The European Commission does not see any real possibility that its member states will, in the near future, agree on common rules regulating online gambling, a lucrative business which is also growing at a fast pace in Malta.
Speaking during a debate at the European Parliament, Internal Market Commissioner Charlie McCreevy said that although he wishes there would be consensus over the issue, he is also realistic.
„The first starting point would be to get some form of consensus among the 25 member states. We can start off by getting consensus in this big Parliament, but I do not think we will. I am sure we will not get it at the Council of Ministers. Not a chance,“ he said in a very straight and plain manner.
A few weeks ago, the European Commission started investigating seven EU member states over claims they are preventing online betting companies established in other member states, such as Malta, from profiting from the EU basic principle of free movement of services.
The local remote gaming industry has repeatedly complained that certain EU member states, mainly Italy and France, are trying to enact laws intended to protect their own industries and exclude outside competition.
The European Court of Justice has already ruled that any restriction which seeks to protect general interest objectives, such as the protection of consumers, must be consistent and systematic in how they seek to limit betting activities.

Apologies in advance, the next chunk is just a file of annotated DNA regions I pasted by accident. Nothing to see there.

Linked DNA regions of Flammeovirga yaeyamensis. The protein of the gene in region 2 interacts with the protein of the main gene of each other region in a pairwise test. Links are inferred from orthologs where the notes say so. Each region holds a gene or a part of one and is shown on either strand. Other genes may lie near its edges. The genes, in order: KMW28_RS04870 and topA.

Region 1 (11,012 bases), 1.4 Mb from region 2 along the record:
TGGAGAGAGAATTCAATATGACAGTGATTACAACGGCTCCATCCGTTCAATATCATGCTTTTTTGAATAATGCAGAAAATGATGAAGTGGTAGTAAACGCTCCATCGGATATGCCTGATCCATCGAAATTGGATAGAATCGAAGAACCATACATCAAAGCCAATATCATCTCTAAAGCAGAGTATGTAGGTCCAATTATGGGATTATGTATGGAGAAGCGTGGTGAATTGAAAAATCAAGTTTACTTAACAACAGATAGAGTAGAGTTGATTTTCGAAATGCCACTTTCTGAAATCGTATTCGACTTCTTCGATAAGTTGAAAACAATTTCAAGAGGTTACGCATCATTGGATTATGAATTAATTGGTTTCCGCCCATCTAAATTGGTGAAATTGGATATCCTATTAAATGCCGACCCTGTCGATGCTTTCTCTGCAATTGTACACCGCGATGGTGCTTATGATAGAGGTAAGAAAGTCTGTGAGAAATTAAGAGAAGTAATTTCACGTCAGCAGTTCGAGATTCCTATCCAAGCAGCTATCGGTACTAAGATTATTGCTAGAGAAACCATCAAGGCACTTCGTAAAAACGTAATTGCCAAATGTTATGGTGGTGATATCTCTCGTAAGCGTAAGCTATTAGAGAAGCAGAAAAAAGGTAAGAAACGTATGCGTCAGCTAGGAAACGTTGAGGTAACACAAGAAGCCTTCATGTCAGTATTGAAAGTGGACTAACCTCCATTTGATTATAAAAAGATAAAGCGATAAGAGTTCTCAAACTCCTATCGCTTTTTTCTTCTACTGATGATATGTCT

Participating in the debate, Labour MEP Louis Grech said that the Commission should intervene to stop the abuse promulgated by certain member states. He said such member states are going against the spirit of one of the most important principles of the EU, free movement of services.
Mr Grech asked Mr McCreevy to state what stage has the Commission’s investigation into this issue reached.
While confirming that his services were now examining the replies received from each of the member states queried, Mr McCreevy noted that at the present stage he cannot pre-empt the outcome of this examination.
„I expect it to be completed in the next few weeks. However, the Commission’s actions should by no means be perceived as a move towards liberalising the gambling sector.“
Instead, he noted that „it is the Commission’s aim to ensure that whatever measures member states have in place are fully compatible with existing EU law“.
Earlier this year the European Parliament had voted to exclude the gambling sector from the scope of the services directive. This eventually limited the leverage the Commission has over this issue.
However, member states are still bound to ensure that there is no discrimination in their legislation on gambling services.